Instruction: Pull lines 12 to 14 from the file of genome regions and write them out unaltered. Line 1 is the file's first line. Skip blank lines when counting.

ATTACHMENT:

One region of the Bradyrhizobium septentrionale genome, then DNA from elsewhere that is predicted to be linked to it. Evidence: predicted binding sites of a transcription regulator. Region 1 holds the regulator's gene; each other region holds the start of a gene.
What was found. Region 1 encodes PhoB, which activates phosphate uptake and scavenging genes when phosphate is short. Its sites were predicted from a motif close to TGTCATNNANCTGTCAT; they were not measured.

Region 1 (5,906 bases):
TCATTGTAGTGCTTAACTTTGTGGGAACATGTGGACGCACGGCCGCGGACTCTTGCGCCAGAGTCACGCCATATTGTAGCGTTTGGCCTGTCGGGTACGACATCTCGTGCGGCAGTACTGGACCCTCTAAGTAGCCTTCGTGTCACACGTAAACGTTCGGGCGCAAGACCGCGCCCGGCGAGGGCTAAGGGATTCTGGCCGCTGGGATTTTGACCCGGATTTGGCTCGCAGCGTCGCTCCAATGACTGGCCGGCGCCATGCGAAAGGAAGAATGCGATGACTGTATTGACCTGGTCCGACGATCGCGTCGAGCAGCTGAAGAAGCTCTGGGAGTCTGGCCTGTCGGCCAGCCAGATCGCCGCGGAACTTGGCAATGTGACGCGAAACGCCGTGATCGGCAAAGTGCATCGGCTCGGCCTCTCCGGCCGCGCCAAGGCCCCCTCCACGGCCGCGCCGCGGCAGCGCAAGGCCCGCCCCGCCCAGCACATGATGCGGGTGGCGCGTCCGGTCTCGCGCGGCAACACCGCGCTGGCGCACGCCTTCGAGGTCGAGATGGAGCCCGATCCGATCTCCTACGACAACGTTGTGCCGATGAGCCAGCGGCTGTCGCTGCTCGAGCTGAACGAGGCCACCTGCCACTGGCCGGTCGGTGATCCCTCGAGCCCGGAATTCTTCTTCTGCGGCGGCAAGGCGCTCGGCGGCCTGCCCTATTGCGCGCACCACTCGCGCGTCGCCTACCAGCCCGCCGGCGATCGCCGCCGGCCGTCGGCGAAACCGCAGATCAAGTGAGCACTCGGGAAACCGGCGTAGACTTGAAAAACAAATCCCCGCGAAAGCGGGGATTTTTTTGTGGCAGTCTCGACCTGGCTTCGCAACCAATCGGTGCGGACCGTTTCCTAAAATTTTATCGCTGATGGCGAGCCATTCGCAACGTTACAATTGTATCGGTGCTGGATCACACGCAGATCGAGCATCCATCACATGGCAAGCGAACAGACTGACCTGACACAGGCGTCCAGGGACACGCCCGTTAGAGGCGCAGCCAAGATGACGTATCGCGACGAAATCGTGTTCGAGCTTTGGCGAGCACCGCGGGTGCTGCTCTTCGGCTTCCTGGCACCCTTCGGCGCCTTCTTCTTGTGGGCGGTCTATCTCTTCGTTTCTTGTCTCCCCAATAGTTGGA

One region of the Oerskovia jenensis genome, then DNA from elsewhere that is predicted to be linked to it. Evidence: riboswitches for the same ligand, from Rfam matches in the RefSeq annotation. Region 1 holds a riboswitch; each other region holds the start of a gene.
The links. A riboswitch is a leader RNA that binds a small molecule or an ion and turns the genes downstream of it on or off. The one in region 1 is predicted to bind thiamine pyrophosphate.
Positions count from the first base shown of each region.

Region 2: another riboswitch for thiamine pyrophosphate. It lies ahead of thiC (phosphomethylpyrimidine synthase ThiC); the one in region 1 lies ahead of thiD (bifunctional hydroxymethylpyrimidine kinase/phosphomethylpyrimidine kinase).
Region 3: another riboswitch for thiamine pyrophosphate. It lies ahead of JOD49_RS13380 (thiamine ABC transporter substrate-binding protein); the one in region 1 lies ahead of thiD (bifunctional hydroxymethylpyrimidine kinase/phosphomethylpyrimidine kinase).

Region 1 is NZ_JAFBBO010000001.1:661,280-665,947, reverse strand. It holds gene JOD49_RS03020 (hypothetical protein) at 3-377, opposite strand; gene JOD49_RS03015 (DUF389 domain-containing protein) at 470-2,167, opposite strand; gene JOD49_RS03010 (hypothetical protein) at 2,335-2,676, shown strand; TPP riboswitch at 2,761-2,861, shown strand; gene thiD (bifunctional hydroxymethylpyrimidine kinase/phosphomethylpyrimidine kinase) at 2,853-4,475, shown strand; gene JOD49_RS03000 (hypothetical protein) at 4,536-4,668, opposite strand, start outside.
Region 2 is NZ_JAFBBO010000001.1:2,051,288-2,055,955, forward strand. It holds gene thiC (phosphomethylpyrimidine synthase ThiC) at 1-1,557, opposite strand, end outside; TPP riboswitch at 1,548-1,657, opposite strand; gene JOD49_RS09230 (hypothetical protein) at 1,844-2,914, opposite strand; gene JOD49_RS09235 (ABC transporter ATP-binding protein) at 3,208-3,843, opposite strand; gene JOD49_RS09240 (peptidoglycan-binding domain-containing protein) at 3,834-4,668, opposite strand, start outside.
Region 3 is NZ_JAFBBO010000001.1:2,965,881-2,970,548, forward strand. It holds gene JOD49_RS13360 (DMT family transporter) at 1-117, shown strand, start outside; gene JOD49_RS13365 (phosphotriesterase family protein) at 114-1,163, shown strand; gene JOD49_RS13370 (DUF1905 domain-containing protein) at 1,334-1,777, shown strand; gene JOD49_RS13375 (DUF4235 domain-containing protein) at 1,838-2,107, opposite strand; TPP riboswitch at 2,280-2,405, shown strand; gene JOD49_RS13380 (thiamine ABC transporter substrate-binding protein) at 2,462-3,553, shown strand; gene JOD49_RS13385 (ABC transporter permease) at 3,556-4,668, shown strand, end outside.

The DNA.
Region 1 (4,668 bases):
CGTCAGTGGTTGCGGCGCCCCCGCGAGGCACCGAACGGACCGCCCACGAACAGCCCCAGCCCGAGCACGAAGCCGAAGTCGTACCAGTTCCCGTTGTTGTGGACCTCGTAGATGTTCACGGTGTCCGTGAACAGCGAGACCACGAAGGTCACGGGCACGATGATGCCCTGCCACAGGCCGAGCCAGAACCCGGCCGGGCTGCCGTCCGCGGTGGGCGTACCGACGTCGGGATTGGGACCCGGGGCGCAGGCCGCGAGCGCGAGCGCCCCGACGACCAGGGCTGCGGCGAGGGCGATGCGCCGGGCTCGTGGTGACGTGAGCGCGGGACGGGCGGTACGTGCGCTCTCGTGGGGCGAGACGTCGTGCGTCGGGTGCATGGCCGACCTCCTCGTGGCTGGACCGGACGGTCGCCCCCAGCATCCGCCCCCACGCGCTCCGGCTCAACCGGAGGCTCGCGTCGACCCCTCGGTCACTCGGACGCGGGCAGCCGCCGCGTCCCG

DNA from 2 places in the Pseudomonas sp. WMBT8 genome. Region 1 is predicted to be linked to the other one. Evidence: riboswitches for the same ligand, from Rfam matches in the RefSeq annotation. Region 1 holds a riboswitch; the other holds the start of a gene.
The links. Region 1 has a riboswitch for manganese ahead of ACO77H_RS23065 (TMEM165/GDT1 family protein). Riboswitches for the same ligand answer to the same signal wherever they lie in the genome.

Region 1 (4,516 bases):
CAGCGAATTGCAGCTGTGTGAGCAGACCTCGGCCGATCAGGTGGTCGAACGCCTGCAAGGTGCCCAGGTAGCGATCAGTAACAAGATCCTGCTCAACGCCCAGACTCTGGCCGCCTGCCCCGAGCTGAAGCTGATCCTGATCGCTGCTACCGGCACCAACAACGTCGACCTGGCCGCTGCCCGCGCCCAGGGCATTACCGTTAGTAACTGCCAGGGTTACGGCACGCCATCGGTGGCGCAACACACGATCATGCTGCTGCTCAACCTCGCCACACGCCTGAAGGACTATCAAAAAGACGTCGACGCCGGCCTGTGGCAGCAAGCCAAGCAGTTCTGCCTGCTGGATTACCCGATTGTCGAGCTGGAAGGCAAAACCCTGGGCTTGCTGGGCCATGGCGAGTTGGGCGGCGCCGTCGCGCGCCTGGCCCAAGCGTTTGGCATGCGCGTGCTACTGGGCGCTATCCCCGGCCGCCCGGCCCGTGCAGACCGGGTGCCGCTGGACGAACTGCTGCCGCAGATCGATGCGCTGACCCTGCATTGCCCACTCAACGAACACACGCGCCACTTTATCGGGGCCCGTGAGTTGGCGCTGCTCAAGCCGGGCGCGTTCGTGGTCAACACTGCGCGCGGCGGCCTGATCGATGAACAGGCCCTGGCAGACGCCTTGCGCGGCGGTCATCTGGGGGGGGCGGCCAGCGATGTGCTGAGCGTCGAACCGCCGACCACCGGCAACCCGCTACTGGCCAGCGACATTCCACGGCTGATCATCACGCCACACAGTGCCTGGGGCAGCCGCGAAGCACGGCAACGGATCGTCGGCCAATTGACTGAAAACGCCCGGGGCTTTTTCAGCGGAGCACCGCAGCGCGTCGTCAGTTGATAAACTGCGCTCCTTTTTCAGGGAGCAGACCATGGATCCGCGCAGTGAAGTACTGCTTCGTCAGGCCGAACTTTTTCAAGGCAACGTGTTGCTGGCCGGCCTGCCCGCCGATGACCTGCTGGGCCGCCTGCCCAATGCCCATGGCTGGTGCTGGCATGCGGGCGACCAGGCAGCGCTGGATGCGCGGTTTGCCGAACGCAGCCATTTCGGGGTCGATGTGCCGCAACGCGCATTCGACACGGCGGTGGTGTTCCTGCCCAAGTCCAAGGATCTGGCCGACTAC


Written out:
Region 3 is NZ_JAFBBO010000001.1:2,965,881-2,970,548, forward strand. It holds gene JOD49_RS13360 (DMT family transporter) at 1-117, shown strand, start outside; gene JOD49_RS13365 (phosphotriesterase family protein) at 114-1,163, shown strand; gene JOD49_RS13370 (DUF1905 domain-containing protein) at 1,334-1,777, shown strand; gene JOD49_RS13375 (DUF4235 domain-containing protein) at 1,838-2,107, opposite strand; TPP riboswitch at 2,280-2,405, shown strand; gene JOD49_RS13380 (thiamine ABC transporter substrate-binding protein) at 2,462-3,553, shown strand; gene JOD49_RS13385 (ABC transporter permease) at 3,556-4,668, shown strand, end outside.

The DNA.
Region 1 (4,668 bases):